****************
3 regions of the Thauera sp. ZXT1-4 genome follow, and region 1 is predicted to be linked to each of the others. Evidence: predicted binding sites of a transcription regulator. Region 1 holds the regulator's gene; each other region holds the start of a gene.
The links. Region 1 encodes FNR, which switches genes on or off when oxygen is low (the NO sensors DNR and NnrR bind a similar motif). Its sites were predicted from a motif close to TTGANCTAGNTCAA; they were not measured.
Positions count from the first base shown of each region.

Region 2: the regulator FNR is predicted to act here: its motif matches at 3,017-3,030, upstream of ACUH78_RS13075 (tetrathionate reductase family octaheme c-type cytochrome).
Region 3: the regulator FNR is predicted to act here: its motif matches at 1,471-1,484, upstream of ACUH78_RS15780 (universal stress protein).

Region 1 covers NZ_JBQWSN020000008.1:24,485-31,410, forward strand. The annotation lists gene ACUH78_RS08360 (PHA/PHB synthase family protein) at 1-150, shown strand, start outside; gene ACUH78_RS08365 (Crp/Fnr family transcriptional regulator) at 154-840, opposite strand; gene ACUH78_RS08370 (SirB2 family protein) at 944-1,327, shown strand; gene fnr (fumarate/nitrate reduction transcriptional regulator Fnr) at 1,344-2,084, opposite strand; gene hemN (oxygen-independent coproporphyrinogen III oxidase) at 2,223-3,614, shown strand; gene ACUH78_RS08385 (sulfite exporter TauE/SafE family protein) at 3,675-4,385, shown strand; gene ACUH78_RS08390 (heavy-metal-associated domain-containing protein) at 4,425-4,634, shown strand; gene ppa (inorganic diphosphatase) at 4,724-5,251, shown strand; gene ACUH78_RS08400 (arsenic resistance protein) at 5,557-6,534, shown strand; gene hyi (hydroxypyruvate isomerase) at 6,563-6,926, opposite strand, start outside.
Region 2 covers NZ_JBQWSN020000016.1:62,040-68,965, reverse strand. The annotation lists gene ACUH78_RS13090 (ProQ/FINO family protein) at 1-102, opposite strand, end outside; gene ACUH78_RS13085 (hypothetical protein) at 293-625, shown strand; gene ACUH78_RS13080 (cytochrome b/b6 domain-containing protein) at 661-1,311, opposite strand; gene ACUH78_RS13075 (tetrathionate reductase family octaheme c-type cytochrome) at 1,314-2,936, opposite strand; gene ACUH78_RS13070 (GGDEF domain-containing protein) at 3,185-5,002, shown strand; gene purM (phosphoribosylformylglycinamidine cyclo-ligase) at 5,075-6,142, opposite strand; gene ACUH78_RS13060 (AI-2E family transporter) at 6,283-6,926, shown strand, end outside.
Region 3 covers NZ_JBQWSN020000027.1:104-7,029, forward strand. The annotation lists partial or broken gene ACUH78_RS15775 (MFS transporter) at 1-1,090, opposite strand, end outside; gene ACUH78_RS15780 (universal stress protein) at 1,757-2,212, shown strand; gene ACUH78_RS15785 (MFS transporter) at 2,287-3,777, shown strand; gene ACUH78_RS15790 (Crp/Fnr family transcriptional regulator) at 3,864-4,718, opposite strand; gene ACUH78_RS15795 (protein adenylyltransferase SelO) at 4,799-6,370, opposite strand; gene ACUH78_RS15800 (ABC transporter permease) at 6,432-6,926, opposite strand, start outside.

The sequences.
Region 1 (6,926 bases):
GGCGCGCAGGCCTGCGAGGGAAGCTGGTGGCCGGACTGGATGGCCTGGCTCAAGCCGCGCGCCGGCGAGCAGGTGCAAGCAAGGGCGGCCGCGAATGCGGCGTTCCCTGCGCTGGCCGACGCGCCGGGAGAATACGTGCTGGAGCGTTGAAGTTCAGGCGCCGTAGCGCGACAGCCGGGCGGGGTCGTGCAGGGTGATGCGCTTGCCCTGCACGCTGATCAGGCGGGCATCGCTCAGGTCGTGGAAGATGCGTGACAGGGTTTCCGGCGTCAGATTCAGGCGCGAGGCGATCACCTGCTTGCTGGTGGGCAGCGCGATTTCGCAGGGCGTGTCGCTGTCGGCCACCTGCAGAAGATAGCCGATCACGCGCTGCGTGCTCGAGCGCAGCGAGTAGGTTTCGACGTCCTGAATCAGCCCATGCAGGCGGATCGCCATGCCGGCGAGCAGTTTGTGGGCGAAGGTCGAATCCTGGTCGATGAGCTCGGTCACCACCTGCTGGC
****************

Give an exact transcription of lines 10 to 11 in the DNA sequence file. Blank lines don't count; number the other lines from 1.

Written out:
Region 1 (6,926 bases):
GGCGCGCAGGCCTGCGAGGGAAGCTGGTGGCCGGACTGGATGGCCTGGCTCAAGCCGCGCGCCGGCGAGCAGGTGCAAGCAAGGGCGGCCGCGAATGCGGCGTTCCCTGCGCTGGCCGACGCGCCGGGAGAATACGTGCTGGAGCGTTGAAGTTCAGGCGCCGTAGCGCGACAGCCGGGCGGGGTCGTGCAGGGTGATGCGCTTGCCCTGCACGCTGATCAGGCGGGCATCGCTCAGGTCGTGGAAGATGCGTGACAGGGTTTCCGGCGTCAGATTCAGGCGCGAGGCGATCACCTGCTTGCTGGTGGGCAGCGCGATTTCGCAGGGCGTGTCGCTGTCGGCCACCTGCAGAAGATAGCCGATCACGCGCTGCGTGCTCGAGCGCAGCGAGTAGGTTTCGACGTCCTGAATCAGCCCATGCAGGCGGATCGCCATGCCGGCGAGCAGTTTGTGGGCGAAGGTCGAATCCTGGTCGATGAGCTCGGTCACCACCTGCTGGC